Enhancers are hugely important regulatory regions of DNA that control gene expression. New techniques are telling us a lot about enhancer structure and function, but the study of enhancers could still use some enhancement. Enhancers are currently defined by what they look like (local DNA methylation, histone modifications, and chromatin availability) or by pulling them out and testing their ability to activate the expression of reporter genes in an artificial context. This is great, but both approaches still only circle around how the enhancer actually works in its native context.
Scientists can make small deletions in enhancers to test candidate regions within them, but this approach has been too low throughput to provide a detailed picture. Now, using CRISPR/Cas9, a team at Harvard has shown how to functionally map an enhancer to near-base pair resolution.
Functional Mapping of the BCL11A Enhancer
The enhancer in question was for BCL11A, a key player in many inherited hemoglobin disorders. To map this enhancer in situ, the team created a library of all possible short guide RNAs (sgRNAs) targeting the enhancer and cloned it into a lentiviral vector. Since they were using Cas9 from S. pyrogenes, they were limited to target sequences adjacent to the NGG PAM sequence, but they still had excellent coverage of the enhancer.
Since the lentiviral vector did not include a template for homology directed repair (HDR), the CRISPR targeting induced small indels from non-homologous end joining (NHEJ). In gene editing, NHEJ can be a problem, but in this case the small mutations were just what the team needed for fine mapping.
Next, they transfected this library into a human cell line and sorted cells by expression of fetal hemoglobin HbF, which would increase if the enhancer had been disrupted. Finally, they sequenced the cells to see which sgRNAs they had incorporated, and then calculated an enrichment score comparing each sgRNA frequency in high HbF (disrupted enhancer) cells vs in low HbF cells. This revealed that:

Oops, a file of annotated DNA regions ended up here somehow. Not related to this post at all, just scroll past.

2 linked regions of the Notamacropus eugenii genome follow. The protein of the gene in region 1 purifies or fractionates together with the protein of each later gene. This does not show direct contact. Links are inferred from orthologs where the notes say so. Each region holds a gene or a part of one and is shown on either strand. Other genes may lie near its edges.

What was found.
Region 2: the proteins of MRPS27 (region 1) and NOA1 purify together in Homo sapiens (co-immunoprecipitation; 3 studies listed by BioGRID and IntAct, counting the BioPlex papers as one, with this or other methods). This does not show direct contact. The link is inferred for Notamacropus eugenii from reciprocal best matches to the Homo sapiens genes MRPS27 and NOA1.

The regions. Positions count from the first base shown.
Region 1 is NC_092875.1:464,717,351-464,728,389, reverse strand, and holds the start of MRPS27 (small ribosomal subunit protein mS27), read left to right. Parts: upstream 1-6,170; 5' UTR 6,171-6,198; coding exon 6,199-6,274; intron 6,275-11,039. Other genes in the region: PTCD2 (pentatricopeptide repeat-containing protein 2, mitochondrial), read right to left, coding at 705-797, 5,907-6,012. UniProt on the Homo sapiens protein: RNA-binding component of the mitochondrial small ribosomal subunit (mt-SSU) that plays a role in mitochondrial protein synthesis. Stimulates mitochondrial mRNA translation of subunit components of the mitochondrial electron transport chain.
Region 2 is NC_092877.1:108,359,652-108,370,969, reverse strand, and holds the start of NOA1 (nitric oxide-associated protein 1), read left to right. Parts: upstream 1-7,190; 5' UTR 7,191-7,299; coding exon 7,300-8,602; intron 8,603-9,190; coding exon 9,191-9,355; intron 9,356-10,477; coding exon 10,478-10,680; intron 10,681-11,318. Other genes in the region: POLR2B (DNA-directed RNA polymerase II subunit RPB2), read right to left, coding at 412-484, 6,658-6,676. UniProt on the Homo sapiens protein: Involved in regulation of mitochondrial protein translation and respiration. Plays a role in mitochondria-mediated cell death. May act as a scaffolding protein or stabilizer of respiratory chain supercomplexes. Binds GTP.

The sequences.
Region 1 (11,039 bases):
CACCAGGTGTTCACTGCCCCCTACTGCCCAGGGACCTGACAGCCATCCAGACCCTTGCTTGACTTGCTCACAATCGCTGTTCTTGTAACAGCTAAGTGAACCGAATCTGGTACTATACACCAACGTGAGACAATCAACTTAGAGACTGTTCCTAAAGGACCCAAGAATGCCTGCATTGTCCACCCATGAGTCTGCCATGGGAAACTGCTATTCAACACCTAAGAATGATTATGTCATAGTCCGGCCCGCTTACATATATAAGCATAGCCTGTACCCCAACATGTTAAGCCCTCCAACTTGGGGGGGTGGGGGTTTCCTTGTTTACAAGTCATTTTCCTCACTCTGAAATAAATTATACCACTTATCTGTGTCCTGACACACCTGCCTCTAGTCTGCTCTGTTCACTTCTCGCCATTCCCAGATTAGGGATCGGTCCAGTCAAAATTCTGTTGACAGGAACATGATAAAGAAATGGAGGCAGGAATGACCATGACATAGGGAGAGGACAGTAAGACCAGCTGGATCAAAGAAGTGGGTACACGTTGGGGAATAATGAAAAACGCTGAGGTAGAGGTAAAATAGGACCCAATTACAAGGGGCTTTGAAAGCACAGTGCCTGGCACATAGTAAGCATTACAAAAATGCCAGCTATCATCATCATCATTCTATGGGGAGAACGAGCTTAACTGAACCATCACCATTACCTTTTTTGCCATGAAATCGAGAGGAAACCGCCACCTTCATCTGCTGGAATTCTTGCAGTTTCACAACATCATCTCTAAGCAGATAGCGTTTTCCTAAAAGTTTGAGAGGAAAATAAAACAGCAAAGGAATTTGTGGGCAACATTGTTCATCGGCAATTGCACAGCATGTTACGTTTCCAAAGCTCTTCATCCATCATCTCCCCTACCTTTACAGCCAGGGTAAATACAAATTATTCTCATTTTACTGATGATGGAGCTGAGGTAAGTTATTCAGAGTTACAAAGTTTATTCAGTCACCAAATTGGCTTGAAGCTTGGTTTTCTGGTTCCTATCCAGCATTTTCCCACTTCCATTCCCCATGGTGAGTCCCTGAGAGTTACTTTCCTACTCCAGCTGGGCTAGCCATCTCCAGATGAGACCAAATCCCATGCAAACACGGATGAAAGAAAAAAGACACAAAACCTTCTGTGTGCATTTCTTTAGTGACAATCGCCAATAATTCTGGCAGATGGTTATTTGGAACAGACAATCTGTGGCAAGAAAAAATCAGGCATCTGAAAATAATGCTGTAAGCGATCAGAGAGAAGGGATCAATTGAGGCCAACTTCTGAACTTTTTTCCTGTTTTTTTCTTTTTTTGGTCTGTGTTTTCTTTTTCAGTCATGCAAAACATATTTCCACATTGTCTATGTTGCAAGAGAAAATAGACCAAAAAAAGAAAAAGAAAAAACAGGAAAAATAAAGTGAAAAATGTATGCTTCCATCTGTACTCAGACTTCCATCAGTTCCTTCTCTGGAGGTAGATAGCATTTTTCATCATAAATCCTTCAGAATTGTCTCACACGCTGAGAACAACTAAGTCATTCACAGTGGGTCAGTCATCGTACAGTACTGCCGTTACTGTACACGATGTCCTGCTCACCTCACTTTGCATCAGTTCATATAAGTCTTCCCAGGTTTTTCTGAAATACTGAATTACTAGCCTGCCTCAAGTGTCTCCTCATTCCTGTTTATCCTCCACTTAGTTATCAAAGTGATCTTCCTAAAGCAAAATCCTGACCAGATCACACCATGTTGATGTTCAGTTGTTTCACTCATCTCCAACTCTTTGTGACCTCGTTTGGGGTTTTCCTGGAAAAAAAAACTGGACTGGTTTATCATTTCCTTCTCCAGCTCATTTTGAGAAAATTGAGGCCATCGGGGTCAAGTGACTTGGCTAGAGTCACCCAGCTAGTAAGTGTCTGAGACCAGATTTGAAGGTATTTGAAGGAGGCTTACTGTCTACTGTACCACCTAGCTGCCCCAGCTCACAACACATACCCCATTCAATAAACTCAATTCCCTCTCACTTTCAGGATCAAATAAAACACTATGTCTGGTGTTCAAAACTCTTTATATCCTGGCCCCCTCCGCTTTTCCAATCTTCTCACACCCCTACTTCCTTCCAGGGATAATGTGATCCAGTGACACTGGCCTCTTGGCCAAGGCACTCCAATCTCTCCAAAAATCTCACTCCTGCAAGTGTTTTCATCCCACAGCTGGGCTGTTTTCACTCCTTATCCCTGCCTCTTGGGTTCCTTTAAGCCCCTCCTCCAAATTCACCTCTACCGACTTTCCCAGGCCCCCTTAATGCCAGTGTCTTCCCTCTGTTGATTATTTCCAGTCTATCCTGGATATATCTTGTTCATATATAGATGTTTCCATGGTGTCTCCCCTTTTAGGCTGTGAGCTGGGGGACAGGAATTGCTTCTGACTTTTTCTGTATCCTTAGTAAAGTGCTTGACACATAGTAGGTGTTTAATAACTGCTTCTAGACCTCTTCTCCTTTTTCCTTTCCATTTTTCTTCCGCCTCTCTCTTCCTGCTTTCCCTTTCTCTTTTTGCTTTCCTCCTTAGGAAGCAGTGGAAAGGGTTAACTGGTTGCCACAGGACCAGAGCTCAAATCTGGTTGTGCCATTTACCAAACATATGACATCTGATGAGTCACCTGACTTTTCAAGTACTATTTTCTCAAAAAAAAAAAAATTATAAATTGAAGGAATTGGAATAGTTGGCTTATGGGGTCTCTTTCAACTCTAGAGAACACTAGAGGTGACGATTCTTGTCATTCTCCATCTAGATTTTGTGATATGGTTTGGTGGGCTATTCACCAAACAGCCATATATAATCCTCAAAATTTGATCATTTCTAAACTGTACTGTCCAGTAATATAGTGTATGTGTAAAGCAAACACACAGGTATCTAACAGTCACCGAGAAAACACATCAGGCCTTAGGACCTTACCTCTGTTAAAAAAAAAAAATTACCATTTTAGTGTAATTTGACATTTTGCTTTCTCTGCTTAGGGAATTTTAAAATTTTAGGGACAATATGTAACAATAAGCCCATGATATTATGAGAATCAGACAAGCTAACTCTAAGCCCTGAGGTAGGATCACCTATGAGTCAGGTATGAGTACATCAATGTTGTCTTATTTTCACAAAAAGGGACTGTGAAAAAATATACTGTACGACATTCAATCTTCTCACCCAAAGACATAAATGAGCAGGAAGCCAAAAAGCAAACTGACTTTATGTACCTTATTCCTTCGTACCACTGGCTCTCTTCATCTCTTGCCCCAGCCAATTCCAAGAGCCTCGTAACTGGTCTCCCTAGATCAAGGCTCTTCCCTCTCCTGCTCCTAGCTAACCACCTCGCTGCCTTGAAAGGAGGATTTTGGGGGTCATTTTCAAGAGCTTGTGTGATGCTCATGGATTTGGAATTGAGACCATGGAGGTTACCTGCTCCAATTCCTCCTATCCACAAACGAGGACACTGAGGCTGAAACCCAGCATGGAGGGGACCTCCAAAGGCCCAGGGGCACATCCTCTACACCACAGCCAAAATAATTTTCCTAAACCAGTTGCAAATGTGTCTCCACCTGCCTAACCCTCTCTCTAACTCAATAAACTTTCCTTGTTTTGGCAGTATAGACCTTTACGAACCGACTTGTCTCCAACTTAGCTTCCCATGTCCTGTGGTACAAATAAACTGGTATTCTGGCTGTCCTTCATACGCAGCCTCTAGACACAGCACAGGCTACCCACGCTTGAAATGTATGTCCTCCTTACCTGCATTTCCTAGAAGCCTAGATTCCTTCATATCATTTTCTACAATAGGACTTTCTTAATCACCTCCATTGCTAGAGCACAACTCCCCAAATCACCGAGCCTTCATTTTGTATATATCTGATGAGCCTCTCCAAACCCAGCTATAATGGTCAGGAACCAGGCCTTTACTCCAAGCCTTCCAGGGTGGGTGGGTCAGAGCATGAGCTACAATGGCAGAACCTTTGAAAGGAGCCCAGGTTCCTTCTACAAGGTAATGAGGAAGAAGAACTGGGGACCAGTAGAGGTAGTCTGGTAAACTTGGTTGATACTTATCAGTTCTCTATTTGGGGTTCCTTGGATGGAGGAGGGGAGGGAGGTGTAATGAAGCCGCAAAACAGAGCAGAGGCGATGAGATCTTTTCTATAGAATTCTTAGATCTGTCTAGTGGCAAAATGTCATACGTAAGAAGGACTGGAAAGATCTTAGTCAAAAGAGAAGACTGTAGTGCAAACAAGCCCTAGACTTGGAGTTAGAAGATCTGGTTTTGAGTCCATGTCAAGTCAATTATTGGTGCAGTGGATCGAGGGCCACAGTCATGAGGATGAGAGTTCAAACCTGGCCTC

- sgRNA enrichment localized to a few specific clusters.
- These clusters overlapped with expected chromatin features and transcription factor binding motifs.
- Enhancers could be mapped to even finer detail by sorting and sequencing cells exposed to specific sgRNAs to see which exact indels changed expression.
- Mouse experiments supported a key role for the enhancer elements in a developmental switch from fetal haemoglobin to the adult form.
This work is an excellent use of CRISPR for fine mapping of enhancers, and it identified an exact locus as a potential target for gene therapy in the future. As the authors note, one could potentially reach even higher resolution by using multiple Cas9 proteins with different PAMs to get even denser arrays of sgRNAs.
So if you’ve been feeling lost lately, enhance your own mapping with this paper by co-first authors Matthew Canver, Elenoe Smith, Falak Sher, Luca Pinello, and Neville Sanjana and co-supervisors Feng Zhang, Stuart Orkin, and Daniel Bauer, over at Nature, 2015.